Any sequence of numbers Ak = f(k), where f(k) is a polynomial of degree n, will have its nth differences a constant. This is the method of "finite differences"; in fact, taking the differences of a sequence of numbers is roughly analogous to differentiation, and taking partial sums is analogous to integration.

It's an interesting fact about the way mathematics has historically developed that the analogous statement about polynomials viewed as functions of real numbers seems much more obvious to most people that have some mathematical training.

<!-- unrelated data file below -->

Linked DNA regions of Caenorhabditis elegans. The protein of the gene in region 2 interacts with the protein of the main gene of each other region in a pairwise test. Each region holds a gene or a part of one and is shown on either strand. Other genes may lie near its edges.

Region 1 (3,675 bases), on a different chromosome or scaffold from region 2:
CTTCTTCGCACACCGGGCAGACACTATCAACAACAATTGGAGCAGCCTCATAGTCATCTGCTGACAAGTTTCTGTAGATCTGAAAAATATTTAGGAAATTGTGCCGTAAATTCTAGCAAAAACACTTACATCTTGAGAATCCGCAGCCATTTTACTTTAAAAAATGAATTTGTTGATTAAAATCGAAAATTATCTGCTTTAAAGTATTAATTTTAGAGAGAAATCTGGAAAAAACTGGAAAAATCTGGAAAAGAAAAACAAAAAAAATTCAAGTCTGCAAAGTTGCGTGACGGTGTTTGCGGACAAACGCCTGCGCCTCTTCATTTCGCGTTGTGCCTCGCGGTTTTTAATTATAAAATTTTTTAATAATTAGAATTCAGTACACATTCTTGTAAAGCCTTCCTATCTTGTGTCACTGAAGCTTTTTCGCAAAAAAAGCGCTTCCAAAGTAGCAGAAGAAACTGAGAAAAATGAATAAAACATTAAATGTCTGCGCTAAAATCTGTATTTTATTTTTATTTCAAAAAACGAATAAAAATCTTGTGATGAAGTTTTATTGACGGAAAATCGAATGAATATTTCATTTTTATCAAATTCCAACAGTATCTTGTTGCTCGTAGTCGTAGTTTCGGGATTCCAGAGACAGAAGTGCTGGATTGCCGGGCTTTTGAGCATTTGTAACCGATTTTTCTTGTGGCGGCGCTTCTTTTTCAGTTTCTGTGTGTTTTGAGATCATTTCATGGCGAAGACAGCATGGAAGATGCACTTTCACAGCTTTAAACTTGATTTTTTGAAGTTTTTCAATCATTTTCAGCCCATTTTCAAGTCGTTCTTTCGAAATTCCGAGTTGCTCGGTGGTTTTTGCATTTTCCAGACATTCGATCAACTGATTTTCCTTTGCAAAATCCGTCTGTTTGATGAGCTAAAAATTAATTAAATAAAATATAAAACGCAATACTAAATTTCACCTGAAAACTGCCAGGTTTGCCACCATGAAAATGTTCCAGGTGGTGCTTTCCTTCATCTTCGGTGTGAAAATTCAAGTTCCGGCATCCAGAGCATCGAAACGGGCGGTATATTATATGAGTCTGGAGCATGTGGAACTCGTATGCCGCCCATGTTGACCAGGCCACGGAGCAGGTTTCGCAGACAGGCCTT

Any sequence of numbers Ak = f(k), where f(k) is a polynomial of degree

n, will have itsnth differences a constant. This is the method of "finite differences"; in fact, taking the differences of a sequence of numbers is roughly analogous to differentiation, and taking partial sums is analogous to integration.It's an interesting fact about the way mathematics has historically developed that the analogous statement about polynomials viewed as functions of

realnumbers seems much more obvious to most people that have some mathematical training.